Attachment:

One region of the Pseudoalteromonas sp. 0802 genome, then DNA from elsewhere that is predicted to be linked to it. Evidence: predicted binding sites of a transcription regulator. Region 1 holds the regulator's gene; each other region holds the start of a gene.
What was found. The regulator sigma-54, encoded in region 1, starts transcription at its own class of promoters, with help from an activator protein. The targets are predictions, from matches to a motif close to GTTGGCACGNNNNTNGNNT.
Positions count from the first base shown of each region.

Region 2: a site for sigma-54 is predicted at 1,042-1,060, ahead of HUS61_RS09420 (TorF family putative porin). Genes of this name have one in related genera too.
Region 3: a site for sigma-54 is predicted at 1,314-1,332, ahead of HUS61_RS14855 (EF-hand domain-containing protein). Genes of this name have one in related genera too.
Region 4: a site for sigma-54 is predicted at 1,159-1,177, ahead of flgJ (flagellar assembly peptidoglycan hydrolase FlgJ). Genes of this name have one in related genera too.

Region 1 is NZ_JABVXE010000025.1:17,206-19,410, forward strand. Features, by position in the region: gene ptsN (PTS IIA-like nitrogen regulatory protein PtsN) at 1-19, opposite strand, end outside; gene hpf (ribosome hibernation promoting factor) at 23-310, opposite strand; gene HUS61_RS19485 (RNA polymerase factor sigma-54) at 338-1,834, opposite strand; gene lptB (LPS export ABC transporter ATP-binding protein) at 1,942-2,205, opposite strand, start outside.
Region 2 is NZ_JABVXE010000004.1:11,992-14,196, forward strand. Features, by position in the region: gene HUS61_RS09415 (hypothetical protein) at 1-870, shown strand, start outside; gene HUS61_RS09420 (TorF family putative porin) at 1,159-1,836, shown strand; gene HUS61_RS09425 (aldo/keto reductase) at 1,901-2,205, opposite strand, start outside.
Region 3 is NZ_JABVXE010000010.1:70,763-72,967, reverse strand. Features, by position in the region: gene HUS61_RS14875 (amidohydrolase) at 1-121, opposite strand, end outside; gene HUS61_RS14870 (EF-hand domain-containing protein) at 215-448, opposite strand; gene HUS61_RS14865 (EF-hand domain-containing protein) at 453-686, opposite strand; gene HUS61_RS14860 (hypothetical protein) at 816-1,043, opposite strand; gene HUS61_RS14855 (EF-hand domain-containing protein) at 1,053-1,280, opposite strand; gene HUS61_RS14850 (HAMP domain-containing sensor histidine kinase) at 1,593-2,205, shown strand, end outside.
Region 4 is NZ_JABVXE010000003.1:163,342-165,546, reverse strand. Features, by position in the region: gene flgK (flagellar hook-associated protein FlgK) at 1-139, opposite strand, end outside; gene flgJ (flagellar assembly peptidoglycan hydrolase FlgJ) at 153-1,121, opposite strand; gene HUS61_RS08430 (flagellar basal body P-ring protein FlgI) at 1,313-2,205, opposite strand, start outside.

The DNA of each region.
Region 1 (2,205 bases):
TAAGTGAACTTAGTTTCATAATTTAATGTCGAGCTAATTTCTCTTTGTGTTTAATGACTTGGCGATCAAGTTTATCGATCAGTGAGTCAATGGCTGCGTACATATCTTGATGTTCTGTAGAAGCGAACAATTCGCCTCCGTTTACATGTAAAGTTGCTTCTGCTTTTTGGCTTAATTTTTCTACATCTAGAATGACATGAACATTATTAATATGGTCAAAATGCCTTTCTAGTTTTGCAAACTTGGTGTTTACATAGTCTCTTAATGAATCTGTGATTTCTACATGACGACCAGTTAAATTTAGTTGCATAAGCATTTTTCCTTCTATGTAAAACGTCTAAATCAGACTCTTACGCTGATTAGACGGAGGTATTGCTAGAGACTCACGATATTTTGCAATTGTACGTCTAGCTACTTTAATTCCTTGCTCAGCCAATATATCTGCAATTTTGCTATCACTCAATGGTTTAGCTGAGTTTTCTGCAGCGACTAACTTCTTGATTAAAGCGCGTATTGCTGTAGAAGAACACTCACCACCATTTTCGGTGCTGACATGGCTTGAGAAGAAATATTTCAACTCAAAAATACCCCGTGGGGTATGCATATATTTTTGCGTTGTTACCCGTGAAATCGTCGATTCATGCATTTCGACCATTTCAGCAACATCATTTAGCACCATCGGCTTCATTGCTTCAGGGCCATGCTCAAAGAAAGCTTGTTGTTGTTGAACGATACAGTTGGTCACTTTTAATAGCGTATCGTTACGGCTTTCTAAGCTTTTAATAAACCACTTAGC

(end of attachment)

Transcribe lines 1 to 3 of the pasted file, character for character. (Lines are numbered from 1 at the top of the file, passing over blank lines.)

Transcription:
One region of the Pseudoalteromonas sp. 0802 genome, then DNA from elsewhere that is predicted to be linked to it. Evidence: predicted binding sites of a transcription regulator. Region 1 holds the regulator's gene; each other region holds the start of a gene.
What was found. The regulator sigma-54, encoded in region 1, starts transcription at its own class of promoters, with help from an activator protein. The targets are predictions, from matches to a motif close to GTTGGCACGNNNNTNGNNT.
Positions count from the first base shown of each region.